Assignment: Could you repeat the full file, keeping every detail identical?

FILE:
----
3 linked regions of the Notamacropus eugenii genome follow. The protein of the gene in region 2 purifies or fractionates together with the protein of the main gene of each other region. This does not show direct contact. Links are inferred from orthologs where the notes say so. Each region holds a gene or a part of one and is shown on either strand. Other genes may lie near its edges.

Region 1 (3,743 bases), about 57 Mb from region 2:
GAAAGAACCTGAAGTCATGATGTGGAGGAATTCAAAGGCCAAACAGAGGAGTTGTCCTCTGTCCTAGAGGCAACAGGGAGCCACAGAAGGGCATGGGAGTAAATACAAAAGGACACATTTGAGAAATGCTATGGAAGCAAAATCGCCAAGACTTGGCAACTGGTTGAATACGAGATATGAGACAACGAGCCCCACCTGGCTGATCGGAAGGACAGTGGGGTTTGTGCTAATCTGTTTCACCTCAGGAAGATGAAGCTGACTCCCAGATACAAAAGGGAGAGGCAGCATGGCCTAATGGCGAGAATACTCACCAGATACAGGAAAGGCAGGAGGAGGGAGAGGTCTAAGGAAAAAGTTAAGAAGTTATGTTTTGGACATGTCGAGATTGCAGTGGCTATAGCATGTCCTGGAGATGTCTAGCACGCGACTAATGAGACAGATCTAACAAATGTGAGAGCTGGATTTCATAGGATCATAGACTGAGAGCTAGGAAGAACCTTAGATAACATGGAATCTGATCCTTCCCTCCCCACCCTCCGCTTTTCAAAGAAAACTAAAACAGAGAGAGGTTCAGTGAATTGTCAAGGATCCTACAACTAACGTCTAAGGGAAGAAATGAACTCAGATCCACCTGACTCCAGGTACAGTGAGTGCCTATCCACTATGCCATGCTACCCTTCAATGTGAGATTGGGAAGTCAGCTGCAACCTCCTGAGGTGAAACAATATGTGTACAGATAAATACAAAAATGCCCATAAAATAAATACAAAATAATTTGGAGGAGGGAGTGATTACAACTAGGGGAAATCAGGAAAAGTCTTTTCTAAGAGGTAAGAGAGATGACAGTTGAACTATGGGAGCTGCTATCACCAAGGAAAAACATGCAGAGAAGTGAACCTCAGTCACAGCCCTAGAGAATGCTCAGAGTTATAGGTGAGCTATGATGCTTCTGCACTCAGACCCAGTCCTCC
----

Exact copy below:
3 linked regions of the Notamacropus eugenii genome follow. The protein of the gene in region 2 purifies or fractionates together with the protein of the main gene of each other region. This does not show direct contact. Links are inferred from orthologs where the notes say so. Each region holds a gene or a part of one and is shown on either strand. Other genes may lie near its edges.

Region 1 (3,743 bases), about 57 Mb from region 2:
GAAAGAACCTGAAGTCATGATGTGGAGGAATTCAAAGGCCAAACAGAGGAGTTGTCCTCTGTCCTAGAGGCAACAGGGAGCCACAGAAGGGCATGGGAGTAAATACAAAAGGACACATTTGAGAAATGCTATGGAAGCAAAATCGCCAAGACTTGGCAACTGGTTGAATACGAGATATGAGACAACGAGCCCCACCTGGCTGATCGGAAGGACAGTGGGGTTTGTGCTAATCTGTTTCACCTCAGGAAGATGAAGCTGACTCCCAGATACAAAAGGGAGAGGCAGCATGGCCTAATGGCGAGAATACTCACCAGATACAGGAAAGGCAGGAGGAGGGAGAGGTCTAAGGAAAAAGTTAAGAAGTTATGTTTTGGACATGTCGAGATTGCAGTGGCTATAGCATGTCCTGGAGATGTCTAGCACGCGACTAATGAGACAGATCTAACAAATGTGAGAGCTGGATTTCATAGGATCATAGACTGAGAGCTAGGAAGAACCTTAGATAACATGGAATCTGATCCTTCCCTCCCCACCCTCCGCTTTTCAAAGAAAACTAAAACAGAGAGAGGTTCAGTGAATTGTCAAGGATCCTACAACTAACGTCTAAGGGAAGAAATGAACTCAGATCCACCTGACTCCAGGTACAGTGAGTGCCTATCCACTATGCCATGCTACCCTTCAATGTGAGATTGGGAAGTCAGCTGCAACCTCCTGAGGTGAAACAATATGTGTACAGATAAATACAAAAATGCCCATAAAATAAATACAAAATAATTTGGAGGAGGGAGTGATTACAACTAGGGGAAATCAGGAAAAGTCTTTTCTAAGAGGTAAGAGAGATGACAGTTGAACTATGGGAGCTGCTATCACCAAGGAAAAACATGCAGAGAAGTGAACCTCAGTCACAGCCCTAGAGAATGCTCAGAGTTATAGGTGAGCTATGATGCTTCTGCACTCAGACCCAGTCCTCC